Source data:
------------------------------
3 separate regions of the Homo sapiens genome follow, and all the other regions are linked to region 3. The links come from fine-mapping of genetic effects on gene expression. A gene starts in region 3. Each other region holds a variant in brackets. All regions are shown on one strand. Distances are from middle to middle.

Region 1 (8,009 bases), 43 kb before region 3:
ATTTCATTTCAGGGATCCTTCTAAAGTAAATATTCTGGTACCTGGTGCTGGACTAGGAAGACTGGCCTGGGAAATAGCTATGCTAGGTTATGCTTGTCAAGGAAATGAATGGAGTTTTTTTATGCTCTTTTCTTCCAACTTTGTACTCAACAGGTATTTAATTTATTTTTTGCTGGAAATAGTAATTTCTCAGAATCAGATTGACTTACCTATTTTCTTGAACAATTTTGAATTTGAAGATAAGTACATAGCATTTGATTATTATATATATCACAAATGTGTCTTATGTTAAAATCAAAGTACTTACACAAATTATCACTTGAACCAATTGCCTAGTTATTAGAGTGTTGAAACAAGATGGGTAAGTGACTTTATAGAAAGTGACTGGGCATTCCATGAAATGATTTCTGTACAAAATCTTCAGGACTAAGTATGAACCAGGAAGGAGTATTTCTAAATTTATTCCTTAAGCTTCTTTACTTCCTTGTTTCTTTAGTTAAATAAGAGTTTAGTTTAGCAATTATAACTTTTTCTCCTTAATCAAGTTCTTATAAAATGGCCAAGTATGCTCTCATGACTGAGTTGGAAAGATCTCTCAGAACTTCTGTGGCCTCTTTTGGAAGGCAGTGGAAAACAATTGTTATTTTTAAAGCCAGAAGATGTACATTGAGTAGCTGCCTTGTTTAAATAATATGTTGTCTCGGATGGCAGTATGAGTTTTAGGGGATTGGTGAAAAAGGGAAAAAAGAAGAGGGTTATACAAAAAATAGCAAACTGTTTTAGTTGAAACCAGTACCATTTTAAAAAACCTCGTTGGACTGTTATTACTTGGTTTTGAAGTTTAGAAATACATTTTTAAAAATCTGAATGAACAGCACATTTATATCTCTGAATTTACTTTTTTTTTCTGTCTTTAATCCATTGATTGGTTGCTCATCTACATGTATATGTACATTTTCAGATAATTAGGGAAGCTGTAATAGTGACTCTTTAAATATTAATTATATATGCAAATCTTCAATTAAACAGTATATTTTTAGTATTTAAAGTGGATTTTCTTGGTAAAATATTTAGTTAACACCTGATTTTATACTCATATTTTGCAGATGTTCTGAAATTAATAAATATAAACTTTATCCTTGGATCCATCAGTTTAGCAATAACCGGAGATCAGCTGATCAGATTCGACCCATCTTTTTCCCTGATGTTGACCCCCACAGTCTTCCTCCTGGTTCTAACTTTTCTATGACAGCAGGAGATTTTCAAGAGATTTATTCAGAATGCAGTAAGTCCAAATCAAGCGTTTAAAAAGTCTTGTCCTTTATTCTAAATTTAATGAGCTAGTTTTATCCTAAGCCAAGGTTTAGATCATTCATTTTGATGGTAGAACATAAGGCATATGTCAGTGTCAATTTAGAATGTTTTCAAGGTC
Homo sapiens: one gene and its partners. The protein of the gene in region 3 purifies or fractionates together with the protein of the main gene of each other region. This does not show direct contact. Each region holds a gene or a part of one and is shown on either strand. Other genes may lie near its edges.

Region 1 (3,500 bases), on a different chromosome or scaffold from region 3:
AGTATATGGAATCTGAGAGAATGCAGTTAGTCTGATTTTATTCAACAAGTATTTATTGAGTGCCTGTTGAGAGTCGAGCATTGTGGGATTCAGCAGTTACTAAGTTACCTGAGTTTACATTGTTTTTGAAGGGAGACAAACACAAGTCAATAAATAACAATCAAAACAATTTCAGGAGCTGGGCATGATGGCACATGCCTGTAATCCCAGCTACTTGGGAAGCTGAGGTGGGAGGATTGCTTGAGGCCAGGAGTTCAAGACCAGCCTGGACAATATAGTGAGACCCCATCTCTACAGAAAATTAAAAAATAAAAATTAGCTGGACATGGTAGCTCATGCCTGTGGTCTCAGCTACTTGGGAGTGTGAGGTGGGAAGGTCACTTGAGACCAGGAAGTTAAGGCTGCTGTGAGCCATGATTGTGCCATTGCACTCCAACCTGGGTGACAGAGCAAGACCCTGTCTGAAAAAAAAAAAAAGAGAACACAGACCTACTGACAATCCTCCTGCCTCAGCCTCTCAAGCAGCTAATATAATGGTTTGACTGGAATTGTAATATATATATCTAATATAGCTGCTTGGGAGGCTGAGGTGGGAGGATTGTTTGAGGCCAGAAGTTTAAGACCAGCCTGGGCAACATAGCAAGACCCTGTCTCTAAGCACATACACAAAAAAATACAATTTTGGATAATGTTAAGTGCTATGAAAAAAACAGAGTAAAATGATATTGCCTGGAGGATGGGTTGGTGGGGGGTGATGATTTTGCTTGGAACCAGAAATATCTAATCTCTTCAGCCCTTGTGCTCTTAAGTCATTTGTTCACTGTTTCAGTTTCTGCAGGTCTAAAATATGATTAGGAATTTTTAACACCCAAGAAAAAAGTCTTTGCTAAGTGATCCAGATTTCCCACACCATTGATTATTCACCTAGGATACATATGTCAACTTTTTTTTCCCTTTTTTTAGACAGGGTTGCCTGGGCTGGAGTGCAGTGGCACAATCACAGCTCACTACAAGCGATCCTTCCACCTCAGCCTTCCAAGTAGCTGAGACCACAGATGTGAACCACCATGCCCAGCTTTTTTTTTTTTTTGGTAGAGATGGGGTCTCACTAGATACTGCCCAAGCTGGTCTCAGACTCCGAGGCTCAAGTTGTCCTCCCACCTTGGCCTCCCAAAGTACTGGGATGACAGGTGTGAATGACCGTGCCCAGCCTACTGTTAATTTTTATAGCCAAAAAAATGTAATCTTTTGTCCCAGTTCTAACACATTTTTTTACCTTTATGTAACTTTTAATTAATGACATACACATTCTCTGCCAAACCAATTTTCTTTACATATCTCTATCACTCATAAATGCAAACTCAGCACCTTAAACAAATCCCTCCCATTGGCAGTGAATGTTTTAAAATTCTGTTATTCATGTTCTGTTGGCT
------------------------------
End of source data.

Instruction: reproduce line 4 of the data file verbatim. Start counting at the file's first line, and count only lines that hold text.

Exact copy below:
Homo sapiens: one gene and its partners. The protein of the gene in region 3 purifies or fractionates together with the protein of the main gene of each other region. This does not show direct contact. Each region holds a gene or a part of one and is shown on either strand. Other genes may lie near its edges.